Newslaundry had defended the shows on the basis that they were factually correct. The Times Now case has not progressed any further at this point, and no temporary injunction was issued by the Bombay High Court.

'Attempt to Usurp TV Today's Digital Market Share'

TV Today's lawsuit seeks to argue that Newslaundry's content, which includes satirical commentary and parodies of various news channels, has a malicious agenda of trying to prejudice their commercial reputation and goodwill to take over their market share in the digital media space (where TV Today claims to be one the 'undisputed leaders').

"The Defendant No 1 also operates in the Digital News Industry and in order to usurp the market share of the Plaintiff in the said industry, the Defendant Nos 1 to 9 launched a targeted attack on the commercial products of the Plaintiff."
TV Today Network plaint against Newslaundry, para 48
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Sekhri termed this a "silly accusation" as Newslaundry's entire purpose was to act as a media watchdog.

"Newslaundry was formed as a news media critique platform in 2012... 'sabki dhulai' because the news media reports on, critiques and scrutinizes all aspects of public life – politics, industry, judiciary, cinema etc etc – but no one reports on or scrutinizes the news media," he said.

"We will keep doing this in addition to ground reports and keep evolving a news ecosystem that is subscriber-driven," he added.

'False, Defamatory & Malicious'

The plaint filed by TV Today includes a list of 15 instances where they claim Newslaundry has made "false, frivolous and dishonest assertions" about the network's channels, journalists and management.

These include

  • Comments in videos and articles about anchor Rahul Kanwal's 'simulated' reporting from Chhattisgarh on CRPF Cobra Commandos and jawans.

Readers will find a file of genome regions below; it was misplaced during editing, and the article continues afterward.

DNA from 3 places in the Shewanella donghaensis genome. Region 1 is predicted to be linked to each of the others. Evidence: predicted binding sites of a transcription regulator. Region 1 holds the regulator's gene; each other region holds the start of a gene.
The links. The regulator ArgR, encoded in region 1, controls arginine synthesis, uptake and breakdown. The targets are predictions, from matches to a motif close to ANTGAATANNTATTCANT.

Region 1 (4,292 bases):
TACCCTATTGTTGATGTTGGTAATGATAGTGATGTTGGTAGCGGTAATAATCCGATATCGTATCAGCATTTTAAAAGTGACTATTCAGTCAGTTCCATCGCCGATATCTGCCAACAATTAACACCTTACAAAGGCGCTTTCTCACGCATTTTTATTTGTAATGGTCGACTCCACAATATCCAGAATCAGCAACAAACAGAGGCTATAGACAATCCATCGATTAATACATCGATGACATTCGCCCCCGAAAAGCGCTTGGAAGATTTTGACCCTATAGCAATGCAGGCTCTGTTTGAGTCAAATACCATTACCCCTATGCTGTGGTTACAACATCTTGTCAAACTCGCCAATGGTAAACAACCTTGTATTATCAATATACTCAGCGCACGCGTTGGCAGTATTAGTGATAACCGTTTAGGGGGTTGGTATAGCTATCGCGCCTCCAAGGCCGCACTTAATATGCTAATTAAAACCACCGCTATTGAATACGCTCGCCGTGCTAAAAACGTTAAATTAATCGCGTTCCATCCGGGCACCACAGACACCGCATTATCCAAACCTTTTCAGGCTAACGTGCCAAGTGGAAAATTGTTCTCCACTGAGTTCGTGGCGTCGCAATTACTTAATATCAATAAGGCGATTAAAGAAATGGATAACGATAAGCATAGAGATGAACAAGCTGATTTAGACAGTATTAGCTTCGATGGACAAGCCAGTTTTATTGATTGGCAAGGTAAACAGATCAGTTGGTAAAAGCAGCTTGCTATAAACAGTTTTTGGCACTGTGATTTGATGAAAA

• An article critical of anchor Gaurav Sawant over his broadcast of a CRPF constable's hate speech at a debate, which mentioned that he had shared fake news and had broadcast old videos as breaking news.

  • An article which alleged that the TV Today channels and anchors including Sawant had not covered the news about the arrest of police officer Davinder Singh in January 2020 for allegedly traveling to Delhi in the company of terrorists to conduct an attack.

  • An article asking why anchors of India Today and Aaj Tak like Sawant had not been suspended by the network for their less than credible reporting, when Rajdeep Sardesai was suspended over an incorrect report on the violence on 26 January 2021 in Delhi during the farmers' tractor rally.

  • An episode of NL Tippani where critical remarks were made about Aaj Tak anchors Shweta Singh, Anjana Om Kashyap and the late Rohit Sardana. In particular, the fact that the anchor, Atul Chaurasia, indicated that Singh didn't know the difference between Oxygen and Carbon Dioxide has been referenced.

  • Videos and articles about how TV Today channels have given Baba Ramdev screen time while allegedly being sponsored by his company.